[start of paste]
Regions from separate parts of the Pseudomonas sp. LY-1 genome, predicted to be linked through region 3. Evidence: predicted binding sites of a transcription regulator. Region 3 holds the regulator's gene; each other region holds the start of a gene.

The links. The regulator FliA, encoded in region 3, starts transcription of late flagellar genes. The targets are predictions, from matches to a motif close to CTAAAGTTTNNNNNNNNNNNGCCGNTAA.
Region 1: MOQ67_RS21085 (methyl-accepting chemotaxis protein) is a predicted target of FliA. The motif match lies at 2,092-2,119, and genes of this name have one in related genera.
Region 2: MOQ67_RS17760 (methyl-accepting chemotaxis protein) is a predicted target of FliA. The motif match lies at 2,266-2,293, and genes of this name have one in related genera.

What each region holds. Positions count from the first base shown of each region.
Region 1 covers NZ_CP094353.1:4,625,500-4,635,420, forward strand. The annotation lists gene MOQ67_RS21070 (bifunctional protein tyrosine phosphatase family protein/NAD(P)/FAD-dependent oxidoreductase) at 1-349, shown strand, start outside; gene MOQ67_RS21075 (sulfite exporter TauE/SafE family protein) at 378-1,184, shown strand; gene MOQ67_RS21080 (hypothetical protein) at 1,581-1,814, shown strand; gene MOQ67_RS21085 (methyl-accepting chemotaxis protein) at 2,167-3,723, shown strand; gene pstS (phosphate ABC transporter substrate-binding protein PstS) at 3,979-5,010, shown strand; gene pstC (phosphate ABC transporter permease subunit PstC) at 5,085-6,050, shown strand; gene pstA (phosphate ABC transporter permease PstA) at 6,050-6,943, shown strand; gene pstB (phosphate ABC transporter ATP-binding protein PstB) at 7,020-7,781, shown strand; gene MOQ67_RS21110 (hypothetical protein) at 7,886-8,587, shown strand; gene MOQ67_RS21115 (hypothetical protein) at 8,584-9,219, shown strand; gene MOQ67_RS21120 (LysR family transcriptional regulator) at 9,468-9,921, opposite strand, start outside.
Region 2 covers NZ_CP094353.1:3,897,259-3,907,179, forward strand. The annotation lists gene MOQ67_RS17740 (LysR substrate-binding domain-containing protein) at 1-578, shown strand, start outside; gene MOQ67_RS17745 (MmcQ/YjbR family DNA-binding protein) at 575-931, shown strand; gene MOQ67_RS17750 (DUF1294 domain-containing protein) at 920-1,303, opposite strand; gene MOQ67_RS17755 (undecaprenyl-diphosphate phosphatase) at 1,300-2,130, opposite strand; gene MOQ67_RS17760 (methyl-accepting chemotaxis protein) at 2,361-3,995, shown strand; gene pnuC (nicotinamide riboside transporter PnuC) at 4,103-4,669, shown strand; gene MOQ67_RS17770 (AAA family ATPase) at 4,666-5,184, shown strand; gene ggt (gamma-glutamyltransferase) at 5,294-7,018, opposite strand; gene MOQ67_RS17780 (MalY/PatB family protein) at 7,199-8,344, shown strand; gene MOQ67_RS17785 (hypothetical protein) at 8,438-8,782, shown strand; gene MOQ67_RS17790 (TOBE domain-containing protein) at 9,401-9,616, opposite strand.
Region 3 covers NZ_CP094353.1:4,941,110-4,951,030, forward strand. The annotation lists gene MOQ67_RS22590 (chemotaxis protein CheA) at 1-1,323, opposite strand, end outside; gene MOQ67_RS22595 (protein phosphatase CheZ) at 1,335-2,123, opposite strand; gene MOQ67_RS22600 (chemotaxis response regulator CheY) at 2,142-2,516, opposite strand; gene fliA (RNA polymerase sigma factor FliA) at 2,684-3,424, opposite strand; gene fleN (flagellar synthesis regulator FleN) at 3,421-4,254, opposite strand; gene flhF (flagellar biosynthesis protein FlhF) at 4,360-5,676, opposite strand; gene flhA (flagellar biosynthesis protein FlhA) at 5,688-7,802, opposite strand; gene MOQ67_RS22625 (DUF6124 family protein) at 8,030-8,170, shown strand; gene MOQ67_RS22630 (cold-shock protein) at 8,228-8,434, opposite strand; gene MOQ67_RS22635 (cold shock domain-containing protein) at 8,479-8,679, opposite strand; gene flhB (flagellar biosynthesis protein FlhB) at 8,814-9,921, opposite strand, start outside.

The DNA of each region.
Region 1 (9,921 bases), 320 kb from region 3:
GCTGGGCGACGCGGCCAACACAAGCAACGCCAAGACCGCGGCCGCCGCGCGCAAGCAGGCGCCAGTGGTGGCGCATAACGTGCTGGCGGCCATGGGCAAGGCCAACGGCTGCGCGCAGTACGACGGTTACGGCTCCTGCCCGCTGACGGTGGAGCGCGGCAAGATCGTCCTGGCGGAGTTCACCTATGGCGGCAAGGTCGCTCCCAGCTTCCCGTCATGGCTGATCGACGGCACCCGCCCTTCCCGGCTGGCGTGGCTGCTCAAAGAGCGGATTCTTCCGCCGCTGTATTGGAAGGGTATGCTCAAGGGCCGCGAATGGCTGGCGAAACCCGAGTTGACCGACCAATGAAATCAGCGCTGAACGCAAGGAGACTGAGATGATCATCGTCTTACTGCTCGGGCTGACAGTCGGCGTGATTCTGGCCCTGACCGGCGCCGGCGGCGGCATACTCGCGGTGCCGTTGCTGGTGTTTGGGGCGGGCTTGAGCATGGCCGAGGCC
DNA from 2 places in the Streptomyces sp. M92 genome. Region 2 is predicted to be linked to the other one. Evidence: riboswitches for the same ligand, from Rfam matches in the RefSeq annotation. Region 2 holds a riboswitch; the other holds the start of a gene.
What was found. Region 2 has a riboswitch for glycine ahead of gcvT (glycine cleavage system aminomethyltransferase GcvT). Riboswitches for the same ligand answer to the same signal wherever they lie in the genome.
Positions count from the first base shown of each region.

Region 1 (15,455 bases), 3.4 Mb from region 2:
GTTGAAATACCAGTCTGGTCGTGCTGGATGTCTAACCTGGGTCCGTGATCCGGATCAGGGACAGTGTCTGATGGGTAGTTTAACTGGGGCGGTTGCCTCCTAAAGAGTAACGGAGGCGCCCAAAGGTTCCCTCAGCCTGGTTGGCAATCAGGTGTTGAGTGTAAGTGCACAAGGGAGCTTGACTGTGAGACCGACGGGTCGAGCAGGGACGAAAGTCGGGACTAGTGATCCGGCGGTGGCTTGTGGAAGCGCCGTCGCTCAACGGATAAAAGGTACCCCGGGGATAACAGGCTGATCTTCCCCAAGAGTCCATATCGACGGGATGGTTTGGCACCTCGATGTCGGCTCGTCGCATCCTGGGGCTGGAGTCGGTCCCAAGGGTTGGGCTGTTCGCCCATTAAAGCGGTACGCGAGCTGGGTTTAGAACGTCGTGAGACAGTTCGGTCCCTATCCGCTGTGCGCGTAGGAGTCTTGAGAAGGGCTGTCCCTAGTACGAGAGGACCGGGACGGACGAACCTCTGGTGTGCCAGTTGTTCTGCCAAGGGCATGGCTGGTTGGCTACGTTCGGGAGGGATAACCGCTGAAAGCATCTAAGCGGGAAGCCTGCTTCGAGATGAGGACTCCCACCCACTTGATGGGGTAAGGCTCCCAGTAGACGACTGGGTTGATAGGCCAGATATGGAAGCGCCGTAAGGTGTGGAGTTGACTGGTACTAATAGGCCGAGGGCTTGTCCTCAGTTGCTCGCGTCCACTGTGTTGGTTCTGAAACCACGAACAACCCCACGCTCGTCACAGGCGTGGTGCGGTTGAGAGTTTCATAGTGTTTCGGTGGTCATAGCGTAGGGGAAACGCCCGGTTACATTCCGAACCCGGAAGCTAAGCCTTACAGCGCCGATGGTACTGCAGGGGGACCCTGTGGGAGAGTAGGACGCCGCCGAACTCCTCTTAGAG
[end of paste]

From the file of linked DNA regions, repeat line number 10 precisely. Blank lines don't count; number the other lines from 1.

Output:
Region 1 (9,921 bases), 320 kb from region 3: